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Donkey Kong's daddy
Nintendo's Miyamoto follows his own path into the future
February 27, 2002: 3:09 p.m. ET

graphic NEW YORK (CNNmoney) - As the world's most celebrated game developer, Shigeru Miyamoto knows millions of people are keeping a close eye on what he does next. But he's not paying a lot of attention to them.

In his 25-year career, Miyamoto has created some of the world's most recognizable characters, including Donkey Kong, Mario and Zelda. He has repeatedly been called the Steven Spielberg of the video gaming world. And without his creative abilities, Nintendo - much less the entire gaming industry - probably wouldn't be the force it is today.

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His titles are instant bestsellers (the Super Mario series has sold more than 140 million copies). And just the whisper that he's working on a new game can whip gaming fanboys into a frenzy, resulting in reams of message board and newsgroup posts that simultaneously celebrate his genius and tell him what he should do differently. He knows you're out there. And he occasionally reads the comments, but they don't factor into his decisions.

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Miyamoto and some of his characters (Source: Nintendo)
"We don't pay a whole lot of attention to the Internet until people have played the game - then we pay a lot of attention to whether people liked it," said Miyamoto. "We read through it and see it, but we don't take it into consideration. ... [The Internet] is not going to dictate the direction of where the game goes."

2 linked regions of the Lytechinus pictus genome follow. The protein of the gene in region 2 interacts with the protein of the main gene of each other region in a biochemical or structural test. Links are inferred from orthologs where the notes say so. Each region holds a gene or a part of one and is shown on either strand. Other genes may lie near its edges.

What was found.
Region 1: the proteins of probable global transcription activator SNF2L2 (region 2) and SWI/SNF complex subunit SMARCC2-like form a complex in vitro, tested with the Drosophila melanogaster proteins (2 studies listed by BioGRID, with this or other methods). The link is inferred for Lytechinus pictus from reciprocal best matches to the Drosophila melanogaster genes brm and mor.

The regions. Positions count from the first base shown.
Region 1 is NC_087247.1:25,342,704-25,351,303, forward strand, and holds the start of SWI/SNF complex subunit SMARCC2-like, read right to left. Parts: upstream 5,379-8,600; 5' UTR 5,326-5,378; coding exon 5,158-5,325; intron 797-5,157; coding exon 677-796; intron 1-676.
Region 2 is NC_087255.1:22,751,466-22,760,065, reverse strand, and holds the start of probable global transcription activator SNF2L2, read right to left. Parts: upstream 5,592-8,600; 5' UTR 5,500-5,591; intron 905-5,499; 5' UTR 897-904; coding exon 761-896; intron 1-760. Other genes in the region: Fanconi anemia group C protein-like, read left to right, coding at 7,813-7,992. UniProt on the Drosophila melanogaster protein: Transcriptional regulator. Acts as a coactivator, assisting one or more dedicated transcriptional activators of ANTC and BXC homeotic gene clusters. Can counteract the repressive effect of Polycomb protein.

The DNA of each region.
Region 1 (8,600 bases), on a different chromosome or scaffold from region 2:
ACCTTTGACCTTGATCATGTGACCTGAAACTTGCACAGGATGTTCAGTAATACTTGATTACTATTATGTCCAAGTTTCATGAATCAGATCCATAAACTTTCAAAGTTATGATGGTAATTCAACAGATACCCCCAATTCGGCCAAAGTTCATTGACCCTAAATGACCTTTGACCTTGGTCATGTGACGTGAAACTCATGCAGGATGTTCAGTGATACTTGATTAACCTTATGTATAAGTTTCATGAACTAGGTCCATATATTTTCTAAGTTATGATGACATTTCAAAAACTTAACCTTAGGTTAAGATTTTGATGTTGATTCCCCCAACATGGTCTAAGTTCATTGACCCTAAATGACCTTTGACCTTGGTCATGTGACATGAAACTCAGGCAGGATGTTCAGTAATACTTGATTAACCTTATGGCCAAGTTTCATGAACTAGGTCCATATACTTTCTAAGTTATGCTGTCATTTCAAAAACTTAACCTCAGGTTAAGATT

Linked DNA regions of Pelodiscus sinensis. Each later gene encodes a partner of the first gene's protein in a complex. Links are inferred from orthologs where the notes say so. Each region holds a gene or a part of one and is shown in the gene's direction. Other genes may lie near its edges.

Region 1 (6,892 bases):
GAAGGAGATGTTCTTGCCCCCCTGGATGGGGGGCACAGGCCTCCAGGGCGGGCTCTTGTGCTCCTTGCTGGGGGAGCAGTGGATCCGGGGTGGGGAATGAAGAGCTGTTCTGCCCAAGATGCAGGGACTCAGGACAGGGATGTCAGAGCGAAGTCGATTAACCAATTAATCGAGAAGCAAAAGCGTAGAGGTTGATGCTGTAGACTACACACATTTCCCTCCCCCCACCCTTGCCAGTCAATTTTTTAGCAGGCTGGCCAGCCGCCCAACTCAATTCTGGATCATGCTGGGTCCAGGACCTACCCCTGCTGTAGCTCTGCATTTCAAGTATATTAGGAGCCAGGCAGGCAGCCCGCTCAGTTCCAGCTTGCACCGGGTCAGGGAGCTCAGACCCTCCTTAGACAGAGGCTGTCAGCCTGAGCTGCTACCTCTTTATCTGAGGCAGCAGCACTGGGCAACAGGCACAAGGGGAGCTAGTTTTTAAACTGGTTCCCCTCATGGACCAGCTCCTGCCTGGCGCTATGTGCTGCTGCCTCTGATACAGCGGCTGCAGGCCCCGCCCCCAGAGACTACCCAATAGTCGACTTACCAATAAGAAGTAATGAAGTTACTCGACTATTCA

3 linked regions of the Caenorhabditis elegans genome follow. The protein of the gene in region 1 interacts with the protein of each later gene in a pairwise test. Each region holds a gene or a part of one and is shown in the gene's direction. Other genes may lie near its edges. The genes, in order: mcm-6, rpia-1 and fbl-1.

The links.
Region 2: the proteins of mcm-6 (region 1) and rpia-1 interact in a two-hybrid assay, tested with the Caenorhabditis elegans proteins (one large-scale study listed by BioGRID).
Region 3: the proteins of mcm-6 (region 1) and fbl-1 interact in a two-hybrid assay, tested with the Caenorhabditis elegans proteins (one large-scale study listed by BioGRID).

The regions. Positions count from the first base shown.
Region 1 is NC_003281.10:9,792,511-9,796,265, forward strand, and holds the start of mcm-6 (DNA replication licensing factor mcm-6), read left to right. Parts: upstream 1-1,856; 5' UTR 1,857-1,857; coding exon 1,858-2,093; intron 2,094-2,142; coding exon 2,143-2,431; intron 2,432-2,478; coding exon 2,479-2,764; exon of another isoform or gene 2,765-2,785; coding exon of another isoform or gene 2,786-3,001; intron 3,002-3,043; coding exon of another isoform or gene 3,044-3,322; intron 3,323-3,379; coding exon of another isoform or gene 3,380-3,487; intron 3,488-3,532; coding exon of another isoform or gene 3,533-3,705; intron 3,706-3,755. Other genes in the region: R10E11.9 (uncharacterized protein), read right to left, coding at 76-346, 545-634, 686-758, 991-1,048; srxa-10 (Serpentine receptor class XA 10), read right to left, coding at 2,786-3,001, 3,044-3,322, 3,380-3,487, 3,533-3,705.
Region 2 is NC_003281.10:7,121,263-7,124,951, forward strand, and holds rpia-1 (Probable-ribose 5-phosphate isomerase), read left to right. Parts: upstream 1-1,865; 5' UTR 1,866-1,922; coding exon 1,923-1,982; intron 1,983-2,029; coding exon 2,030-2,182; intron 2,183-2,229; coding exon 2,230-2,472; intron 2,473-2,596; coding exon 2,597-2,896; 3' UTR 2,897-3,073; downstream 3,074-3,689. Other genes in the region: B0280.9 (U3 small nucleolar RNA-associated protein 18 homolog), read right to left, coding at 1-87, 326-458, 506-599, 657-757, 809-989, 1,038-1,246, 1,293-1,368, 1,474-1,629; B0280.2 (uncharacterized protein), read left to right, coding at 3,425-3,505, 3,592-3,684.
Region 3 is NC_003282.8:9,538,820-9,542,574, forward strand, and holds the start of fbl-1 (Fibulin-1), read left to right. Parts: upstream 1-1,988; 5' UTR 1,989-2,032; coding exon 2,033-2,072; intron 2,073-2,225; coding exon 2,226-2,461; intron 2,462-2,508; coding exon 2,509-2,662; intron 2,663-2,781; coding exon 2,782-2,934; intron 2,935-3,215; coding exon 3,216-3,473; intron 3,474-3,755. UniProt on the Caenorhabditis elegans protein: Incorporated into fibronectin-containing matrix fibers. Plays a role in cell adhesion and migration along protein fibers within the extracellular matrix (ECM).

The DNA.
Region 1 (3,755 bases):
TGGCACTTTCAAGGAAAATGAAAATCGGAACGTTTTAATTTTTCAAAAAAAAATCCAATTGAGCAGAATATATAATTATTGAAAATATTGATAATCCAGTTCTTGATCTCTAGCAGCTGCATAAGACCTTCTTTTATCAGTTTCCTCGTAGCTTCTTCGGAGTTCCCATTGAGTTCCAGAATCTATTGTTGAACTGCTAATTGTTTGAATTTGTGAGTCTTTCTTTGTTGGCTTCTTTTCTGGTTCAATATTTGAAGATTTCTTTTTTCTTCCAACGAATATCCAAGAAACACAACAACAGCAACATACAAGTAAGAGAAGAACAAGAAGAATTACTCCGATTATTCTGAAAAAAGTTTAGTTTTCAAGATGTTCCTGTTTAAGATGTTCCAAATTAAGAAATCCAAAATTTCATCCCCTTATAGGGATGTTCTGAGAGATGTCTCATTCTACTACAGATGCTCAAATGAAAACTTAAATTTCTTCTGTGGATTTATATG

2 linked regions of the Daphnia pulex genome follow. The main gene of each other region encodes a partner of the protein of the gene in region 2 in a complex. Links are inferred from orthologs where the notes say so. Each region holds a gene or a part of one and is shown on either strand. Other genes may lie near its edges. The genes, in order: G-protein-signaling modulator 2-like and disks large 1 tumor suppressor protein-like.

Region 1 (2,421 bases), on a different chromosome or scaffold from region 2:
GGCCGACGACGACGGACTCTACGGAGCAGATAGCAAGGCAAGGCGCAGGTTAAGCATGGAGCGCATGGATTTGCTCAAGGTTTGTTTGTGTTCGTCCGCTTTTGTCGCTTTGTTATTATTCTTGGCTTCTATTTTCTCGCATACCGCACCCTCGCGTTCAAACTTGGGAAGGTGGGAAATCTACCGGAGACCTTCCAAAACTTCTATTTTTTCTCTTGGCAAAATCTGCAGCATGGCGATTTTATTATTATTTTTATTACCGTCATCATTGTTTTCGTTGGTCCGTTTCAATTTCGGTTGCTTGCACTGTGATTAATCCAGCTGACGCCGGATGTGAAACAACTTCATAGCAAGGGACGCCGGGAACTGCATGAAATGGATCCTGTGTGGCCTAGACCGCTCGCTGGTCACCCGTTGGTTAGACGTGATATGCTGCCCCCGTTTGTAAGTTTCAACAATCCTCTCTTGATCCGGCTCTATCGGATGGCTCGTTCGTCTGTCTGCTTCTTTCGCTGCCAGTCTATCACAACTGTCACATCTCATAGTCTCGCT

While Internet feedback might not have a direct impact on Miyamoto's work, he acknowledges that many developers do pay rapt attention to the demands of the gaming public - and that, he said, is one of the reasons innovation is such a rare thing in the gaming world.

"While it is very important to create your own games, you do have a lot of demand from users - they want 50 hours of gameplay or many cinematics," he said. "These demands put pressure on the developers and they may spend all their time meeting the demands and not focusing on their own ideas."

Of course, the scarcity of innovation isn't directly tied to the gaming public. Miyamoto also points out that most developers are fairly young - and their love of past games can sometimes push aside their own ideas.

"This is a very young industry and many developers grew up playing Mario or whatnot," he said. "Those developers enter the industry with a fondness for games in the past. Many of them are not making their own games, but remaking games they've seen in the past. ... What's important is for the developer to translate their emotions and feelings into a game."

Though best known for games most consider to be aimed at children, Miyamoto's branching out these days. He's working hard to correct the impression that the GameCube is just for younger audiences. And while Miyamoto's certainly involved in the system's first Mario game ("Mario Sunshine"), he's also working very closely on one of the most anticipated action titles, "Metroid Prime." (Both games should have playable versions at E3 in May.)